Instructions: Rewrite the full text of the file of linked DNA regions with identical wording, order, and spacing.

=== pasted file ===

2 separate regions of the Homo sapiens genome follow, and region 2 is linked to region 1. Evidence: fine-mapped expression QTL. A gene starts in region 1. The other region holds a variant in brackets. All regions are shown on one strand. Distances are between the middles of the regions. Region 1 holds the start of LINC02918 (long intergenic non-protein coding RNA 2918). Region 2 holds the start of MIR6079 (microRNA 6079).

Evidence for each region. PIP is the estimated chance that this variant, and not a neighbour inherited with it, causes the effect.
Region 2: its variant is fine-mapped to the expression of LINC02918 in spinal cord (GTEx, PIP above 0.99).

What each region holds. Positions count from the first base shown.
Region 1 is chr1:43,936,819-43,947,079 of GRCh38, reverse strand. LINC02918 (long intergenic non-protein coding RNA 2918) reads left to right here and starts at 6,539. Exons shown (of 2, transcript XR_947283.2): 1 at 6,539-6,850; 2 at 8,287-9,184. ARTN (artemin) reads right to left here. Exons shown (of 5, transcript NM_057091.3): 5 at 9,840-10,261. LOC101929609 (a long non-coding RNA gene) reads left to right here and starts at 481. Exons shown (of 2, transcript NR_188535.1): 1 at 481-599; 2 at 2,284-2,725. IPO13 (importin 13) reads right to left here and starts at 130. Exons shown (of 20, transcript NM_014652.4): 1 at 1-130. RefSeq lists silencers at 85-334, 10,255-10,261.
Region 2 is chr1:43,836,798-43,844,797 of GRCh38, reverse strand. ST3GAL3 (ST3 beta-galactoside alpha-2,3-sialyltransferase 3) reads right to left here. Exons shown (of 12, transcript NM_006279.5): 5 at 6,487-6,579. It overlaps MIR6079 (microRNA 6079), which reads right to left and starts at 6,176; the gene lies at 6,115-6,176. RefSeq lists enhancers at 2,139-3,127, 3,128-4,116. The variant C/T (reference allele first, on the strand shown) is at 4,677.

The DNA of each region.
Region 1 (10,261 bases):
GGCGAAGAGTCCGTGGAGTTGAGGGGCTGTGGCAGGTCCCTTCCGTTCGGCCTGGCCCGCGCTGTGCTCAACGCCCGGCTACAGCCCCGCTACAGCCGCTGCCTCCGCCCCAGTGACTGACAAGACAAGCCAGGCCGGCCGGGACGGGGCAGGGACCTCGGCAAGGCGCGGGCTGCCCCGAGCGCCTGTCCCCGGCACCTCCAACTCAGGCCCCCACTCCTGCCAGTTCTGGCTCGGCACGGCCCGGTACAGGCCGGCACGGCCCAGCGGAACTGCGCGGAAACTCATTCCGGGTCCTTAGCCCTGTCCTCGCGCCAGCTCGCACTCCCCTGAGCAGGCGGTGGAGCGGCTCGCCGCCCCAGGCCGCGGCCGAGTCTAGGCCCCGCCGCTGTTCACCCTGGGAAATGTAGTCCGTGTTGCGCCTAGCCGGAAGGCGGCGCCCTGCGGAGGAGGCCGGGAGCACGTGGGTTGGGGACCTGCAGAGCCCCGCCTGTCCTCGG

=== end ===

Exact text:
2 separate regions of the Homo sapiens genome follow, and region 2 is linked to region 1. Evidence: fine-mapped expression QTL. A gene starts in region 1. The other region holds a variant in brackets. All regions are shown on one strand. Distances are between the middles of the regions. Region 1 holds the start of LINC02918 (long intergenic non-protein coding RNA 2918). Region 2 holds the start of MIR6079 (microRNA 6079).

Evidence for each region. PIP is the estimated chance that this variant, and not a neighbour inherited with it, causes the effect.
Region 2: its variant is fine-mapped to the expression of LINC02918 in spinal cord (GTEx, PIP above 0.99).

What each region holds. Positions count from the first base shown.
Region 1 is chr1:43,936,819-43,947,079 of GRCh38, reverse strand. LINC02918 (long intergenic non-protein coding RNA 2918) reads left to right here and starts at 6,539. Exons shown (of 2, transcript XR_947283.2): 1 at 6,539-6,850; 2 at 8,287-9,184. ARTN (artemin) reads right to left here. Exons shown (of 5, transcript NM_057091.3): 5 at 9,840-10,261. LOC101929609 (a long non-coding RNA gene) reads left to right here and starts at 481. Exons shown (of 2, transcript NR_188535.1): 1 at 481-599; 2 at 2,284-2,725. IPO13 (importin 13) reads right to left here and starts at 130. Exons shown (of 20, transcript NM_014652.4): 1 at 1-130. RefSeq lists silencers at 85-334, 10,255-10,261.
Region 2 is chr1:43,836,798-43,844,797 of GRCh38, reverse strand. ST3GAL3 (ST3 beta-galactoside alpha-2,3-sialyltransferase 3) reads right to left here. Exons shown (of 12, transcript NM_006279.5): 5 at 6,487-6,579. It overlaps MIR6079 (microRNA 6079), which reads right to left and starts at 6,176; the gene lies at 6,115-6,176. RefSeq lists enhancers at 2,139-3,127, 3,128-4,116. The variant C/T (reference allele first, on the strand shown) is at 4,677.

The DNA of each region.
Region 1 (10,261 bases):
GGCGAAGAGTCCGTGGAGTTGAGGGGCTGTGGCAGGTCCCTTCCGTTCGGCCTGGCCCGCGCTGTGCTCAACGCCCGGCTACAGCCCCGCTACAGCCGCTGCCTCCGCCCCAGTGACTGACAAGACAAGCCAGGCCGGCCGGGACGGGGCAGGGACCTCGGCAAGGCGCGGGCTGCCCCGAGCGCCTGTCCCCGGCACCTCCAACTCAGGCCCCCACTCCTGCCAGTTCTGGCTCGGCACGGCCCGGTACAGGCCGGCACGGCCCAGCGGAACTGCGCGGAAACTCATTCCGGGTCCTTAGCCCTGTCCTCGCGCCAGCTCGCACTCCCCTGAGCAGGCGGTGGAGCGGCTCGCCGCCCCAGGCCGCGGCCGAGTCTAGGCCCCGCCGCTGTTCACCCTGGGAAATGTAGTCCGTGTTGCGCCTAGCCGGAAGGCGGCGCCCTGCGGAGGAGGCCGGGAGCACGTGGGTTGGGGACCTGCAGAGCCCCGCCTGTCCTCGG